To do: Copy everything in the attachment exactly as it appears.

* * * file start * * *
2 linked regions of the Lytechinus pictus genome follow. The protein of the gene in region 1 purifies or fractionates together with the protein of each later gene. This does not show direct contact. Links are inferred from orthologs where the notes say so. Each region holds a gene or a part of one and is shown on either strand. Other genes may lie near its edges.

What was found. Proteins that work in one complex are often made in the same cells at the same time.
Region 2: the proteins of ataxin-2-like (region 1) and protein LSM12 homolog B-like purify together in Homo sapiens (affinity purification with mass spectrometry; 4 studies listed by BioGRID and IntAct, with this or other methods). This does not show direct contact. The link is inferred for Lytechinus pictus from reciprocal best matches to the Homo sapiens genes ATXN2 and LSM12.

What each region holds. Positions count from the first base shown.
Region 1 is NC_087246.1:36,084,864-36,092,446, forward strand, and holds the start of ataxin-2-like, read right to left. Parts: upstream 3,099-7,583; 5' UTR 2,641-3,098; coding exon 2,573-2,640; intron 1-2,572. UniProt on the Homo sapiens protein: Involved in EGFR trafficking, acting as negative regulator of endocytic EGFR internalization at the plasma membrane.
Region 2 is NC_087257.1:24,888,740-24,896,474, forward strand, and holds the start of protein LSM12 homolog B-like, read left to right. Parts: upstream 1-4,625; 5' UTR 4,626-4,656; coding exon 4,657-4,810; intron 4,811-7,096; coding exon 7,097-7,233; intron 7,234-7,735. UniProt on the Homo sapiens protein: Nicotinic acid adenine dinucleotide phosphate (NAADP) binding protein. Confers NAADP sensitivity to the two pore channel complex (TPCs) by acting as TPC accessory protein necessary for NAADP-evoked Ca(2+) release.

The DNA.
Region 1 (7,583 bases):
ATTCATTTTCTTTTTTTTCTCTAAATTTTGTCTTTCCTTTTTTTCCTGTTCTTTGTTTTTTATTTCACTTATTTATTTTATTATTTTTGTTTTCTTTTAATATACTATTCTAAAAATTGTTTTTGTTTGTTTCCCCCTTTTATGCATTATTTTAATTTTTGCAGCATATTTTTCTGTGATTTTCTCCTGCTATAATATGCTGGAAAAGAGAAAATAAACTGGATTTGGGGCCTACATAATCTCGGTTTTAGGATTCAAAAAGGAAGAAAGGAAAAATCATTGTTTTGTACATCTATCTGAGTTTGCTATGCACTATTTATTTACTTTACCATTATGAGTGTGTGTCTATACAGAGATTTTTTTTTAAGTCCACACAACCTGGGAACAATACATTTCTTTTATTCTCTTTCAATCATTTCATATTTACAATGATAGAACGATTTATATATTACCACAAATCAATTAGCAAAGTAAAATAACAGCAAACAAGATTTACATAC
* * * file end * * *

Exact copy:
2 linked regions of the Lytechinus pictus genome follow. The protein of the gene in region 1 purifies or fractionates together with the protein of each later gene. This does not show direct contact. Links are inferred from orthologs where the notes say so. Each region holds a gene or a part of one and is shown on either strand. Other genes may lie near its edges.

What was found. Proteins that work in one complex are often made in the same cells at the same time.
Region 2: the proteins of ataxin-2-like (region 1) and protein LSM12 homolog B-like purify together in Homo sapiens (affinity purification with mass spectrometry; 4 studies listed by BioGRID and IntAct, with this or other methods). This does not show direct contact. The link is inferred for Lytechinus pictus from reciprocal best matches to the Homo sapiens genes ATXN2 and LSM12.

What each region holds. Positions count from the first base shown.
Region 1 is NC_087246.1:36,084,864-36,092,446, forward strand, and holds the start of ataxin-2-like, read right to left. Parts: upstream 3,099-7,583; 5' UTR 2,641-3,098; coding exon 2,573-2,640; intron 1-2,572. UniProt on the Homo sapiens protein: Involved in EGFR trafficking, acting as negative regulator of endocytic EGFR internalization at the plasma membrane.
Region 2 is NC_087257.1:24,888,740-24,896,474, forward strand, and holds the start of protein LSM12 homolog B-like, read left to right. Parts: upstream 1-4,625; 5' UTR 4,626-4,656; coding exon 4,657-4,810; intron 4,811-7,096; coding exon 7,097-7,233; intron 7,234-7,735. UniProt on the Homo sapiens protein: Nicotinic acid adenine dinucleotide phosphate (NAADP) binding protein. Confers NAADP sensitivity to the two pore channel complex (TPCs) by acting as TPC accessory protein necessary for NAADP-evoked Ca(2+) release.

The DNA.
Region 1 (7,583 bases):
ATTCATTTTCTTTTTTTTCTCTAAATTTTGTCTTTCCTTTTTTTCCTGTTCTTTGTTTTTTATTTCACTTATTTATTTTATTATTTTTGTTTTCTTTTAATATACTATTCTAAAAATTGTTTTTGTTTGTTTCCCCCTTTTATGCATTATTTTAATTTTTGCAGCATATTTTTCTGTGATTTTCTCCTGCTATAATATGCTGGAAAAGAGAAAATAAACTGGATTTGGGGCCTACATAATCTCGGTTTTAGGATTCAAAAAGGAAGAAAGGAAAAATCATTGTTTTGTACATCTATCTGAGTTTGCTATGCACTATTTATTTACTTTACCATTATGAGTGTGTGTCTATACAGAGATTTTTTTTTAAGTCCACACAACCTGGGAACAATACATTTCTTTTATTCTCTTTCAATCATTTCATATTTACAATGATAGAACGATTTATATATTACCACAAATCAATTAGCAAAGTAAAATAACAGCAAACAAGATTTACATAC